You can’t always judge things by their first impression, especially a new city that you’ve never been to. Keep an open mind and seek out the best it has to offer. We arrived in Baltimore, Maryland, around 11 p.m. on our epic drive from Savannah, Georgia, to New York City in January 2012 for the Writer’s Digest Conference. This is not the time you want to arrive in most cities, particularly when you have just driven 12 hours and are tired, hungry, and hotel-less. However, my opinion of the city changed dramatically when we went to lunch at Max’s Taphouse the following day in the heart of historic Fells Point right on the water near the Inner Harbor.
My husband and I are craft beer fanatics, so we seek out places that have diverse and/or huge lists, and Max’s has both. You would have to go to Max’s every day and order a new beer for over three and a half years to go through their selection – 140 rotating drafts, five hand-pumped cask ales, and the biggest bottle selection I’ve ever witnessed, with typically 1,200 different bottles available. Being a Belgian-style fan, I was in heaven with a variety of tripels and quadrupels to choose from, which are my favorites.
But the fun doesn’t end with the beer. The huge interior is nearly all wood, reminiscent of a large pirate ship with long planks and tons of shelves placed everywhere throughout the bar at that perfect standing height – you know, that ideal I-can-lean-and-put-my-beer-on height? I wish more bars did this! Large, distressed wood tables, chairs, and bar stools are scattered throughout, and the long bar flanks nearly the whole length of one wall in the main room. A few smaller bar stations are open during busy hours so you won’t have to wait to enjoy your second – or fifth! – libation.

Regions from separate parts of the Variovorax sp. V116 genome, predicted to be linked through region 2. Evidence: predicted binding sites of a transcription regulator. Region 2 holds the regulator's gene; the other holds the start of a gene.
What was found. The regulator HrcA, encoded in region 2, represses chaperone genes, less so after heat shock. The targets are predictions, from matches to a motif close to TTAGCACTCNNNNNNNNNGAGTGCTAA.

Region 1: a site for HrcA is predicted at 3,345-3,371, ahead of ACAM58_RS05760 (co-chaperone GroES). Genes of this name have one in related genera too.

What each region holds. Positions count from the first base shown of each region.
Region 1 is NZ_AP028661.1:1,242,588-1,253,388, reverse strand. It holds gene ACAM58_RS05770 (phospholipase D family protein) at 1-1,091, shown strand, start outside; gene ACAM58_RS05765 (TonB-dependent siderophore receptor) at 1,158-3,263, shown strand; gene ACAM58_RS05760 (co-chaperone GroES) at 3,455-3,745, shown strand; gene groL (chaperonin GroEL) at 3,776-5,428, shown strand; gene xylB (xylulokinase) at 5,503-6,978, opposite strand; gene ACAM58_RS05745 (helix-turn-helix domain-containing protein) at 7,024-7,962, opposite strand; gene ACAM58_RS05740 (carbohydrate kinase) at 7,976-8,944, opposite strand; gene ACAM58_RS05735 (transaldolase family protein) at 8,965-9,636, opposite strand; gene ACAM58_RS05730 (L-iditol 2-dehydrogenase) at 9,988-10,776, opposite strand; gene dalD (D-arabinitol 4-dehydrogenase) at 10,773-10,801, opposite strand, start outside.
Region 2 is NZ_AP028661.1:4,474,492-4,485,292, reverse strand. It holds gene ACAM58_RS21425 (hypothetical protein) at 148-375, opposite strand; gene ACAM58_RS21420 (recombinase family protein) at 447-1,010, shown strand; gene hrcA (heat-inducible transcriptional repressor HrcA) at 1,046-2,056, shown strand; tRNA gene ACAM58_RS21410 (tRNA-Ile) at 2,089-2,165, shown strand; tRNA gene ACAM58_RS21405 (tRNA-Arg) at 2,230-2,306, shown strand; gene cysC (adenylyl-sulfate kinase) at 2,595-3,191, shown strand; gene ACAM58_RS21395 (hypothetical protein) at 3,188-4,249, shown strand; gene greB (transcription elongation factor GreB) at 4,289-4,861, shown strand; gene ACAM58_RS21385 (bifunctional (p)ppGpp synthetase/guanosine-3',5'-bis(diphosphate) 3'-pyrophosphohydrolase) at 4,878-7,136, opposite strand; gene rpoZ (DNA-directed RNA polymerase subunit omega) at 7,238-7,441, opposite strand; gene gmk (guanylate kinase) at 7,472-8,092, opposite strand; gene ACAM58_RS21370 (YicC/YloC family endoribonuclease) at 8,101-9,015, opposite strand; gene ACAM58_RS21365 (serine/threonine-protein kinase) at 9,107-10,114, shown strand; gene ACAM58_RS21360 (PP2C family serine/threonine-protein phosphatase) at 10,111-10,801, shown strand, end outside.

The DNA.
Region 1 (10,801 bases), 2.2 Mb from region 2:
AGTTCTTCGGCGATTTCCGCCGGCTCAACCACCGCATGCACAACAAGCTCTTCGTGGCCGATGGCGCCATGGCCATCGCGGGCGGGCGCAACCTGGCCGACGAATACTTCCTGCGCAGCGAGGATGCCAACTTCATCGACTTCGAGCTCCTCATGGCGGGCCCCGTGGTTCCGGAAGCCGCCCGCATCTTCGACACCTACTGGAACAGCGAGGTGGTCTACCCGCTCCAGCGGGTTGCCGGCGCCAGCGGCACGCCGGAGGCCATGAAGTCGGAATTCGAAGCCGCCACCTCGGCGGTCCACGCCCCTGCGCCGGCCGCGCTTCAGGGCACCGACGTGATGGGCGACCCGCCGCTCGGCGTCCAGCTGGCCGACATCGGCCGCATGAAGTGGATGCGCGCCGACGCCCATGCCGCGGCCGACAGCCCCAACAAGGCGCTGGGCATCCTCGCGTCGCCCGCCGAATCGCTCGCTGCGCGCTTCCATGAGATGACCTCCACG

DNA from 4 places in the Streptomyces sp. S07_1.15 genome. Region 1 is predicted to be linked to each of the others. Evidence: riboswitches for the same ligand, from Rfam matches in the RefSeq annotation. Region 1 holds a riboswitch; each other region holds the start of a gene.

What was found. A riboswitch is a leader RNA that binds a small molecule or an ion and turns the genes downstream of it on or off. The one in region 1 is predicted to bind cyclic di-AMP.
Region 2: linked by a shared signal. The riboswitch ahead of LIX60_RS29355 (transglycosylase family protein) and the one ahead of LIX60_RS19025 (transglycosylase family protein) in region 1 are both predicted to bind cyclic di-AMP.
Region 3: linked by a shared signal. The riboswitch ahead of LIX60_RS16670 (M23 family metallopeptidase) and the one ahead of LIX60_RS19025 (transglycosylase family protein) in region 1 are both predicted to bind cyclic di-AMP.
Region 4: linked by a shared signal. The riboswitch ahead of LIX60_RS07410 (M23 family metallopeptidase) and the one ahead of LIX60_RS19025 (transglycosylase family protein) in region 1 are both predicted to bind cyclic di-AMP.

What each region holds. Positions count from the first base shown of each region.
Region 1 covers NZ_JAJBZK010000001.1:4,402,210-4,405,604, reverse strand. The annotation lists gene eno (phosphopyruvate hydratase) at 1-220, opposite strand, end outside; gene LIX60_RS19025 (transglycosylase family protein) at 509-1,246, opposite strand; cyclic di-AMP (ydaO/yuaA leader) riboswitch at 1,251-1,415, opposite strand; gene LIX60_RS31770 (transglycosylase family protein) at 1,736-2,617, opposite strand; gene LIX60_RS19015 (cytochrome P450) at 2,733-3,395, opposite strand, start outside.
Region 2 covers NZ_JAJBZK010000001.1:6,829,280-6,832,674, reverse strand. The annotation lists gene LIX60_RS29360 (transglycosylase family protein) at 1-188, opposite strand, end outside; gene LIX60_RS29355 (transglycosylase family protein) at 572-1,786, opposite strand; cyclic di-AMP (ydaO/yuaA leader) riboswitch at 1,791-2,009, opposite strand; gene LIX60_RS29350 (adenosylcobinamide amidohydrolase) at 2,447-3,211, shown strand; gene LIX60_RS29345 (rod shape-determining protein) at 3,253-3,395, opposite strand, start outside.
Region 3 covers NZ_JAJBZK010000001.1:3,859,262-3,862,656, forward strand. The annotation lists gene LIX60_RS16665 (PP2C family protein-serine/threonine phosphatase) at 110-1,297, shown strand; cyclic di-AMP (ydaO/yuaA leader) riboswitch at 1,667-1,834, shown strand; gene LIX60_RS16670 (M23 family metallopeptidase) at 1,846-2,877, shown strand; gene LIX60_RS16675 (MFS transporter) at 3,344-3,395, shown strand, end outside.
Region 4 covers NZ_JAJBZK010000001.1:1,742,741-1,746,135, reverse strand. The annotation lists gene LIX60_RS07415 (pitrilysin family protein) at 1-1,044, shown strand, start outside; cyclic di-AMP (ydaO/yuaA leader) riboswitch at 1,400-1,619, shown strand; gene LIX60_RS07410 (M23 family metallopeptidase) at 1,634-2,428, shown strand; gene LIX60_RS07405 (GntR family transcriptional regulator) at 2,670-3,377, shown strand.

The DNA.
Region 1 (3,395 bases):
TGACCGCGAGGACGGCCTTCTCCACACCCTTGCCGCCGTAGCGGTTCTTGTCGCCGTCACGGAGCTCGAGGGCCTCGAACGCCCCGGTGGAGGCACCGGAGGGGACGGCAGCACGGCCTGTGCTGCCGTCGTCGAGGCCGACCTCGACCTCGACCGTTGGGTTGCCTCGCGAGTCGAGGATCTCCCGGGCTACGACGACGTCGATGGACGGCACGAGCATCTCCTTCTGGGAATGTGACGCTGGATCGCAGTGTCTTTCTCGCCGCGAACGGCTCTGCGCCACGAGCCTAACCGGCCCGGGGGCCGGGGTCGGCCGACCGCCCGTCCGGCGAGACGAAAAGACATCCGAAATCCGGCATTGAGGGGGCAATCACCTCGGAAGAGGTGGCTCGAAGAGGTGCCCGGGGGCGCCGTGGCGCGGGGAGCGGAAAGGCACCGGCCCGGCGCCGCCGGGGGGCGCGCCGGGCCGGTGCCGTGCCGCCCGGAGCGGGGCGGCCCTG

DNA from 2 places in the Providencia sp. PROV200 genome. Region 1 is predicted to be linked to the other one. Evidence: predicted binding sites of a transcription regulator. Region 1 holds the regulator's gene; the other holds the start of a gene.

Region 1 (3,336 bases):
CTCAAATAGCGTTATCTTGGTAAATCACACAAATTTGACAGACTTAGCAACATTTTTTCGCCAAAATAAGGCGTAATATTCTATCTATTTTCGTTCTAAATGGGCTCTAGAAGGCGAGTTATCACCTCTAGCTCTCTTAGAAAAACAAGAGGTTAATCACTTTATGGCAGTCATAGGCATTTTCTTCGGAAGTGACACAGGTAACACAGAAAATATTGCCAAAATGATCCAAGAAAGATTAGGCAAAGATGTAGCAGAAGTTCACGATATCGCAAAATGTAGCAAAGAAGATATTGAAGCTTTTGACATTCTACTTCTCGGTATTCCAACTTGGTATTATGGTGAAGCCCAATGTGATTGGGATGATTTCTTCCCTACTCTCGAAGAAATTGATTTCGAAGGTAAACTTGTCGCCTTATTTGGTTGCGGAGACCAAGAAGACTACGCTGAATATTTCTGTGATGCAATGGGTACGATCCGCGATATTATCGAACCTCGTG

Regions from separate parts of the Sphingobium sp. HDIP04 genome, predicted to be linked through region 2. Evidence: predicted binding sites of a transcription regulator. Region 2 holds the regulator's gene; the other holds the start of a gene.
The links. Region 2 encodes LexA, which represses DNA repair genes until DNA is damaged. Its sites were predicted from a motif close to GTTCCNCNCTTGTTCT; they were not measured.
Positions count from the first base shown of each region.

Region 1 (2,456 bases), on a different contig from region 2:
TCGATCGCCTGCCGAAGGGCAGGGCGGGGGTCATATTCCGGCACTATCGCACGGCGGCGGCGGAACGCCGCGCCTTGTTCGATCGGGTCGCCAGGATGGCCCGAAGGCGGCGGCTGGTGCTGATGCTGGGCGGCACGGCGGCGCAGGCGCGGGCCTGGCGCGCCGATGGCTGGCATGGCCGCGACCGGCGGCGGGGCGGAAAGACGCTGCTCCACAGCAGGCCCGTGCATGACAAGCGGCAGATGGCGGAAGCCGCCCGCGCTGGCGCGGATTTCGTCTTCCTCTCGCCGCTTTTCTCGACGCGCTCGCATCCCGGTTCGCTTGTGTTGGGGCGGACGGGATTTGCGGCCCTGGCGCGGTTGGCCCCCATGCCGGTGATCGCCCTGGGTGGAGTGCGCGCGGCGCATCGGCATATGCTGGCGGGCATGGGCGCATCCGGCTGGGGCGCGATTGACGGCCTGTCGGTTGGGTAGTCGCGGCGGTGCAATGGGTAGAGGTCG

It’s a big Ravens bar, of course, with huge televisions and an open room in the back for die-hard fans. Thankfully, we came on a non-game day, since we are Browns fans, which provided the opportunity to walk around and check out all the nooks and crannies. And there are plenty of them. My favorite decor was a large glass door encasement filled with tons of dusty old bottles of beer of all shapes and sizes. It made me want to start my own collection! This cool display sits in a small, separate room that has a couple of pub tables perfect for a group that wants to be out but really just take over one area.
Beer signage is plastered everywhere, plus cans, taps, and other beer paraphernalia. Clever beer quotes are engraved in the wood beams like, “Beer makes you feel the way you ought to feel without beer,” stated by the Australian poet and writer Henry Lawson.
With so much emphasis on all things beer, you may think that the menu, titled “Other Than Beer,” was an afterthought and would just be easy, typical bar food. However, it’s got garlic mussels, yummy wraps like a peanut satay chicken or Mediterranean, and pulled pork as alternatives to burgers, wings, and fried favorites such as jalapeno poppers. Signature dishes bear the name Max, like Max’s Shooterz, six baby burgers; Max’s Tater Bowl, a pile of goodness with tater tots, pulled barbequed pork, sour cream, bacon, and melted cheese; or Max’s Suds Sponge, a mishmash of buffalo chips, onion rings, jalapeno poppers, chicken tenders, and nachos to soak up those high-gravity beers.
Oh, and Max’s Taphouse is consistently named one of the best beer bars in America, like making the cut on Draft magazine’s list of America’s 100 Best Beer Bars for 2011. Go!